5. Use portable generators exactly in compliance with instructions, and never indoors or under any sort of covering—not even the porch or eaves of the house. Don’t overload their circuits, and never refill “hot.” Don’t create another disaster on top of the one that’s already going on.
6. On the road: keep some basic survival gear in your car, like a blanket, water, flashlight. Keep your gas tank above half full.
7. Make sure those who need help evacuating their homes, or taking care of themselves are listed with Rockland County Access & Functional Needs Registry and with local police. Ask a family member’s schools or assisted living residence what their evacuation plans are, and how often they hold drills.
8. Stay in touch. Register your phones now with the nyalert.gov, as well as the county’s CodeRED voice notification system, and any town and village emergency callback systems. “Friend” the social media of these government entities as well as the county Office of Fire & Emergency Services—or know where to find them.
9. Practice. Practice. Practice. Drills are a regular part of business at the Office of Fire & Emergency Services, including twice-yearly Indian Point emergency drills, which are monitored by FEMA (Federal Emergency Management Agency). Practice emergency procedures with your family often. Panic is not an option.
10. Finally, be a good neighbor now. Find out which of your neighbors might need some help. Keep a friendly eye on them now and check in with them in an emergency.
For more tips and ideas about disaster preparedness, Longo recommends ready.gov.
Masters of disaster
Why not go beyond survival, and be a hero to your family and your community?
Rockland County residents age 14 and older can be part of a reserve task force, mobilized at times of crisis or disaster to free up the county’s professional first responders.
Rockland Community Emergency Response Team (RCERT) is part of a nationwide FEMA program run in collaboration with the Rockland Office of Fire & Emergency Services and the Rockland County Youth Bureau, with support from the Rockland County Department of Health. More than 200 people have been trained so far, 17 of them fully certified as CERT responders, and 17 more to be ready by year’s end.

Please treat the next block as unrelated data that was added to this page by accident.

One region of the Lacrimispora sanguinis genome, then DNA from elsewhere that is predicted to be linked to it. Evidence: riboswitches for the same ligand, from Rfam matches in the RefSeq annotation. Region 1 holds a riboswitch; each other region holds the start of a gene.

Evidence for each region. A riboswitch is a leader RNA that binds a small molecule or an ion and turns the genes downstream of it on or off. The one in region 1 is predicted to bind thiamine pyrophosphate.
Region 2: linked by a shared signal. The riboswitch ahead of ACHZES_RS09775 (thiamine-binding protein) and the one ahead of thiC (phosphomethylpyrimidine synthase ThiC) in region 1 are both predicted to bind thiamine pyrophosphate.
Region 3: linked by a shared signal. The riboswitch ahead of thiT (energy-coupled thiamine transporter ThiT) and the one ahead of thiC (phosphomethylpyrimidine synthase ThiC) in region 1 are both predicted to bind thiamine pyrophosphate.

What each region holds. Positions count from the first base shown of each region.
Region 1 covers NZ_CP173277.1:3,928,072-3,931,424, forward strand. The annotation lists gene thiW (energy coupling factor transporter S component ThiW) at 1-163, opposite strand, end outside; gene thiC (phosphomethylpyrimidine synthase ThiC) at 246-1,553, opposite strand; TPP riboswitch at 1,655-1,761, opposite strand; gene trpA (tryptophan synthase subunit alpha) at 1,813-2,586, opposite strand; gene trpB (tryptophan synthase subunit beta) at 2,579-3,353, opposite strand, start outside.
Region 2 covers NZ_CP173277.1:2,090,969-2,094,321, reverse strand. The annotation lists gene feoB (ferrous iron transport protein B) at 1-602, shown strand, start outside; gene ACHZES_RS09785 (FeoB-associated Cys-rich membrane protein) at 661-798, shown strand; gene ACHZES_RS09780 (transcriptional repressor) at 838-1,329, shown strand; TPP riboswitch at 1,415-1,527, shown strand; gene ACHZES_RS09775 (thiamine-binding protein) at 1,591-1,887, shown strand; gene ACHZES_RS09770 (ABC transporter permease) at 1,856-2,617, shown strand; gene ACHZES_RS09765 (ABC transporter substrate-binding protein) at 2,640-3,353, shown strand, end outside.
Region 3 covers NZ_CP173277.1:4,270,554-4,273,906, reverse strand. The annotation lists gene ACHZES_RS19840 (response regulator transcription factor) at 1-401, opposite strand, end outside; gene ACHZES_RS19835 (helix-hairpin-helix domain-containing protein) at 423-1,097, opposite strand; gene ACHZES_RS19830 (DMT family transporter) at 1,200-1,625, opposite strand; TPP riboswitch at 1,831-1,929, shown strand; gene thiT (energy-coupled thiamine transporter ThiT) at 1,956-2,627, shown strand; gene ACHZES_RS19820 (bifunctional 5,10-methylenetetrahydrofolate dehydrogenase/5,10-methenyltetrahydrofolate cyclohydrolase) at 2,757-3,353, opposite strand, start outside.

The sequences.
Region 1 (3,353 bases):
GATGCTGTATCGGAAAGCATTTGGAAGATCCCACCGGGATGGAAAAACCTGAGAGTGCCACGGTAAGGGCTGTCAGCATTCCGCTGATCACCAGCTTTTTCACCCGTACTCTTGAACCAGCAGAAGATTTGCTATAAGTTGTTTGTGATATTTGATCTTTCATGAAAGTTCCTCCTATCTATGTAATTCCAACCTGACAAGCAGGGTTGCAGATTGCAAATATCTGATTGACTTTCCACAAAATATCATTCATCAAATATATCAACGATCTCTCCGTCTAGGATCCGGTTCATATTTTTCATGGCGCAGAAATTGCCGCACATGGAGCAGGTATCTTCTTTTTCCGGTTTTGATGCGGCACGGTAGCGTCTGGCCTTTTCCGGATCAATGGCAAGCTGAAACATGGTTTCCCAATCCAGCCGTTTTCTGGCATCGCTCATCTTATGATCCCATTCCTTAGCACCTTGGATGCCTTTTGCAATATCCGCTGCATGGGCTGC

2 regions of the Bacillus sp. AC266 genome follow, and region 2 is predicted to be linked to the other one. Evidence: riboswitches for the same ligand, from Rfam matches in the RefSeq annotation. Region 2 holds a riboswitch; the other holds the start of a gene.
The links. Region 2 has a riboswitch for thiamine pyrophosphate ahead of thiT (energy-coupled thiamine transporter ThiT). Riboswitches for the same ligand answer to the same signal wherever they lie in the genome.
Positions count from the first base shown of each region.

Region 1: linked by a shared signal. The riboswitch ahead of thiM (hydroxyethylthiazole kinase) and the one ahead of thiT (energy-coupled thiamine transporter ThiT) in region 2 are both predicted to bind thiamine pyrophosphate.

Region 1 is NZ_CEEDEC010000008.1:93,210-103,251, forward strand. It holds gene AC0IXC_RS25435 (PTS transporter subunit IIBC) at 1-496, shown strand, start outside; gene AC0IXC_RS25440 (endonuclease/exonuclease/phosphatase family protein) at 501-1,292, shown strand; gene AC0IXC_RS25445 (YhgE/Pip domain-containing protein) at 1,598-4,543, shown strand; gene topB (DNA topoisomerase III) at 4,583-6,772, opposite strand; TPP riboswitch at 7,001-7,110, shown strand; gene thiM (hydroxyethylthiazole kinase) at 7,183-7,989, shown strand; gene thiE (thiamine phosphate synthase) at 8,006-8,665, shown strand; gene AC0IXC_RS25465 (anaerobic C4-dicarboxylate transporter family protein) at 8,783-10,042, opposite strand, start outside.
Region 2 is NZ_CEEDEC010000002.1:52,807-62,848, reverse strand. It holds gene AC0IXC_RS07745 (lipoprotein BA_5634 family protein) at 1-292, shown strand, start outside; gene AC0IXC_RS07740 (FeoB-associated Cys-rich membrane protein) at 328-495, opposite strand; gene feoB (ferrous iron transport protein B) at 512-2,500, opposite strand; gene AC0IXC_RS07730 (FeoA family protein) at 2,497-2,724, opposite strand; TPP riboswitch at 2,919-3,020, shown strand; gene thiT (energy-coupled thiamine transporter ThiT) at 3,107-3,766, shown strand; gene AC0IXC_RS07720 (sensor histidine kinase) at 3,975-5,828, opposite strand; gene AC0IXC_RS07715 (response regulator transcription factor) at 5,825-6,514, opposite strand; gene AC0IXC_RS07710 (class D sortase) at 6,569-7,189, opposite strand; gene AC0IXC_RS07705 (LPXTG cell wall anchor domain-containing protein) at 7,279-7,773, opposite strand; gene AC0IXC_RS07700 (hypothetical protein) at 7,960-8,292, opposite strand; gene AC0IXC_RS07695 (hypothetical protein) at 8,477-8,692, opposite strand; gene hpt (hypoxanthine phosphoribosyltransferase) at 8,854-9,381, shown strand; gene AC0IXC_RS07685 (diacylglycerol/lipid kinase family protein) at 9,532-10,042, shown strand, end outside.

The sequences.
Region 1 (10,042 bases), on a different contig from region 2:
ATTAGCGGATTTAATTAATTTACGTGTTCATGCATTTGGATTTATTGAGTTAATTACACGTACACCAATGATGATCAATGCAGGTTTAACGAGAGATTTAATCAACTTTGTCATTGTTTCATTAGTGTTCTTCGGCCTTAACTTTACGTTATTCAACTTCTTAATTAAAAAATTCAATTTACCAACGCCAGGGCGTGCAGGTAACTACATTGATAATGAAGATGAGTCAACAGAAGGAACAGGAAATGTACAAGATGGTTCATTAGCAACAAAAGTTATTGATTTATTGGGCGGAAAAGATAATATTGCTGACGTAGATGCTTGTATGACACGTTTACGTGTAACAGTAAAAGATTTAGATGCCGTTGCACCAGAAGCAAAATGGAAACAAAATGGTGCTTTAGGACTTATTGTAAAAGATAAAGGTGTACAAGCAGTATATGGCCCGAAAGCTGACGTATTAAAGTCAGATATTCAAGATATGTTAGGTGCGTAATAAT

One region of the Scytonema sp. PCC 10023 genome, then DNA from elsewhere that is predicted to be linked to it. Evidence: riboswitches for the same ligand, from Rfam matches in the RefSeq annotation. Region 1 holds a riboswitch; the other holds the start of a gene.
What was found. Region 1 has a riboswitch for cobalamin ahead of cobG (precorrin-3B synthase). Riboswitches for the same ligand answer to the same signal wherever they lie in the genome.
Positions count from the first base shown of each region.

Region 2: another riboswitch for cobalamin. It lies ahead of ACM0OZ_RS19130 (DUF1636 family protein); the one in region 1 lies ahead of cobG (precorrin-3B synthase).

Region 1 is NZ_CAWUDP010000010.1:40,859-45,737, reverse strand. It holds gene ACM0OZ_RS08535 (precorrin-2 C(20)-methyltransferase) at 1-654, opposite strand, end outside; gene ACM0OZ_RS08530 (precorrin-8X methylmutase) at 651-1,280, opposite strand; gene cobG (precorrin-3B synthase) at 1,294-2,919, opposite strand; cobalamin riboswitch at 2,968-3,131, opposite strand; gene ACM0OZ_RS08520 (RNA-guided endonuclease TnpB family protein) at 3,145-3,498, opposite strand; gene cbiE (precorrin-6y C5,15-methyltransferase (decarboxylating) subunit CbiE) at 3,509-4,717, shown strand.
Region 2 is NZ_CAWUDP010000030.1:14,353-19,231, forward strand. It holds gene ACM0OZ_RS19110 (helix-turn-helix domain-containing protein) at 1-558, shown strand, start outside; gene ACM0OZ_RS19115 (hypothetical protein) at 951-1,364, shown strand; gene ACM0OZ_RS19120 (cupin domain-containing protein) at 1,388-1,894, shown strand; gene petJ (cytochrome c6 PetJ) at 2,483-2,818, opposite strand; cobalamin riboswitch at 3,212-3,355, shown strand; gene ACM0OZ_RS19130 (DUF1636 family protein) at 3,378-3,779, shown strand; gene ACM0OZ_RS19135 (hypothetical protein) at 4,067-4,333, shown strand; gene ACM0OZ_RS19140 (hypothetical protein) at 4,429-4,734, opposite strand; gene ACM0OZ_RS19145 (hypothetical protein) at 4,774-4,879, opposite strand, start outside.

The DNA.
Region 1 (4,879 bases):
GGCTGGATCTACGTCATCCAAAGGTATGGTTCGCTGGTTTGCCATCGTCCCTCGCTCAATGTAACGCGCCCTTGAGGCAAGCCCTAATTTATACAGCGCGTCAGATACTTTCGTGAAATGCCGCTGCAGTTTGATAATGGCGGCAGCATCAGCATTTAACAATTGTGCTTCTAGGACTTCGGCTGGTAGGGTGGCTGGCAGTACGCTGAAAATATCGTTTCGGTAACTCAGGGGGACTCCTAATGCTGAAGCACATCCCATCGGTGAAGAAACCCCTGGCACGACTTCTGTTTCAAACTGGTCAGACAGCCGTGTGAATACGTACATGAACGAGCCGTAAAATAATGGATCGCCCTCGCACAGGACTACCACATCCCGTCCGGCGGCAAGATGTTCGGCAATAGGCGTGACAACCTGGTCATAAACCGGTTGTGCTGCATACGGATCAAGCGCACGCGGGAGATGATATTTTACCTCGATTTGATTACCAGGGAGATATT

There are no special requirements for applicants, who can be certified after taking eight prescribed classes. Members set up and operate emergency shelters, hand out supplies, disseminate information, survey storm/disaster damage and conduct neighbor well-checks. They may also be called upon for crowd control, basic first aid, or search and rescue.
RCERT Members meet regularly to drill, train and administer the program. They also educate the community about disaster preparedness.
Community residents who don’t wish to be certified can still take any of the eight CERT preparedness classes to educate themselves about disaster response and survival. “Education and emergency assistance are our primary missions,” says program coordinator Kathy Galione. “Our goal is to train as many county residents as possible about disaster preparedness and response – so that they’re safer, their families are safer and their communities are safer during times of crisis or disaster.”
To find out more about the RCERT program, call 845-708-7307 or request an application by e-mailing firstname.lastname@example.org
Extensive information on preparing for disaster, whether you stay or go, can be found at ready.gov
- CNN editorial: “Now we have a moral duty to talk about climate change” (8/31/17)
- Rockland County’s Emergency Preparedness page
- Rockland County’s Indian Point emergency information
- Your child might attend a school inside the Indian Point evacuation zone, even if you live outside it. Find out where your child would be taken from this school reception list.
- The Hi Tor Animal Care Center in Pomona is accepting pets from the Hurricane Harvey flood zone and needs foster families to help these animals. The shelter is also seeking donations to help defray the costs.